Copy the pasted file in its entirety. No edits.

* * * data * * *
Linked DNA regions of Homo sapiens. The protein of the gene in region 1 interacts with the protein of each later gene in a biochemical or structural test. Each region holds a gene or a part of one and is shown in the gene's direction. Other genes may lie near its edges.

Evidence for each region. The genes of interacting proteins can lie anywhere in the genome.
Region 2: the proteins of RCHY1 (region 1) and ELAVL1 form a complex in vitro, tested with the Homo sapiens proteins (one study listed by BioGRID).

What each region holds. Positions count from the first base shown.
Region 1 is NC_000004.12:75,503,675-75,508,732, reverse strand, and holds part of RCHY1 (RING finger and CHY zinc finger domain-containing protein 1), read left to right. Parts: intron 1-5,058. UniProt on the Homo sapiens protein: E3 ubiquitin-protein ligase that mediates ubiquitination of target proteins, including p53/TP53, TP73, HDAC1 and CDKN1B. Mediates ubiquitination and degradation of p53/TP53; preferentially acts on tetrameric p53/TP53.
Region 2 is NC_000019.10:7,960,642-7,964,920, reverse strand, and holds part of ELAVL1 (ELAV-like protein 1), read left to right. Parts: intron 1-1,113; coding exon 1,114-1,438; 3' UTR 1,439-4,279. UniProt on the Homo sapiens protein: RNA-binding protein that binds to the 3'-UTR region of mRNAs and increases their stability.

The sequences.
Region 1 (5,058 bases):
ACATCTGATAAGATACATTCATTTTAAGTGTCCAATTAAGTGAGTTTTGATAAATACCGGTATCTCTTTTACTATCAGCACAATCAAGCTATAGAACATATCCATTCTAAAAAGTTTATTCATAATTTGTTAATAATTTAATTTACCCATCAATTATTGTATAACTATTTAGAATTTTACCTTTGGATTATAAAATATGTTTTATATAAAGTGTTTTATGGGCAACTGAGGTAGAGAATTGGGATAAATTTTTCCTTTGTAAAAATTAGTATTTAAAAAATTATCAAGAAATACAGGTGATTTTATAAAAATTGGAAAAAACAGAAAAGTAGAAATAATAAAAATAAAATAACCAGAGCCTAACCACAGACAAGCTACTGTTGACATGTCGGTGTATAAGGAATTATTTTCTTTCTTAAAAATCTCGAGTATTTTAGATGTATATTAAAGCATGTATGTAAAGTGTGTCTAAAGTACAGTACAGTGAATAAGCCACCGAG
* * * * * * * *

Linked DNA regions of Homo sapiens. The protein of the gene in region 1 interacts with the protein of each later gene in a biochemical or structural test. Each region holds a gene or a part of one and is shown in the gene's direction. Other genes may lie near its edges.

Evidence for each region. The genes of interacting proteins can lie anywhere in the genome.
Region 2: the proteins of RCHY1 (region 1) and ELAVL1 form a complex in vitro, tested with the Homo sapiens proteins (one study listed by BioGRID).

What each region holds. Positions count from the first base shown.
Region 1 is NC_000004.12:75,503,675-75,508,732, reverse strand, and holds part of RCHY1 (RING finger and CHY zinc finger domain-containing protein 1), read left to right. Parts: intron 1-5,058. UniProt on the Homo sapiens protein: E3 ubiquitin-protein ligase that mediates ubiquitination of target proteins, including p53/TP53, TP73, HDAC1 and CDKN1B. Mediates ubiquitination and degradation of p53/TP53; preferentially acts on tetrameric p53/TP53.
Region 2 is NC_000019.10:7,960,642-7,964,920, reverse strand, and holds part of ELAVL1 (ELAV-like protein 1), read left to right. Parts: intron 1-1,113; coding exon 1,114-1,438; 3' UTR 1,439-4,279. UniProt on the Homo sapiens protein: RNA-binding protein that binds to the 3'-UTR region of mRNAs and increases their stability.

The sequences.
Region 1 (5,058 bases):
ACATCTGATAAGATACATTCATTTTAAGTGTCCAATTAAGTGAGTTTTGATAAATACCGGTATCTCTTTTACTATCAGCACAATCAAGCTATAGAACATATCCATTCTAAAAAGTTTATTCATAATTTGTTAATAATTTAATTTACCCATCAATTATTGTATAACTATTTAGAATTTTACCTTTGGATTATAAAATATGTTTTATATAAAGTGTTTTATGGGCAACTGAGGTAGAGAATTGGGATAAATTTTTCCTTTGTAAAAATTAGTATTTAAAAAATTATCAAGAAATACAGGTGATTTTATAAAAATTGGAAAAAACAGAAAAGTAGAAATAATAAAAATAAAATAACCAGAGCCTAACCACAGACAAGCTACTGTTGACATGTCGGTGTATAAGGAATTATTTTCTTTCTTAAAAATCTCGAGTATTTTAGATGTATATTAAAGCATGTATGTAAAGTGTGTCTAAAGTACAGTACAGTGAATAAGCCACCGAG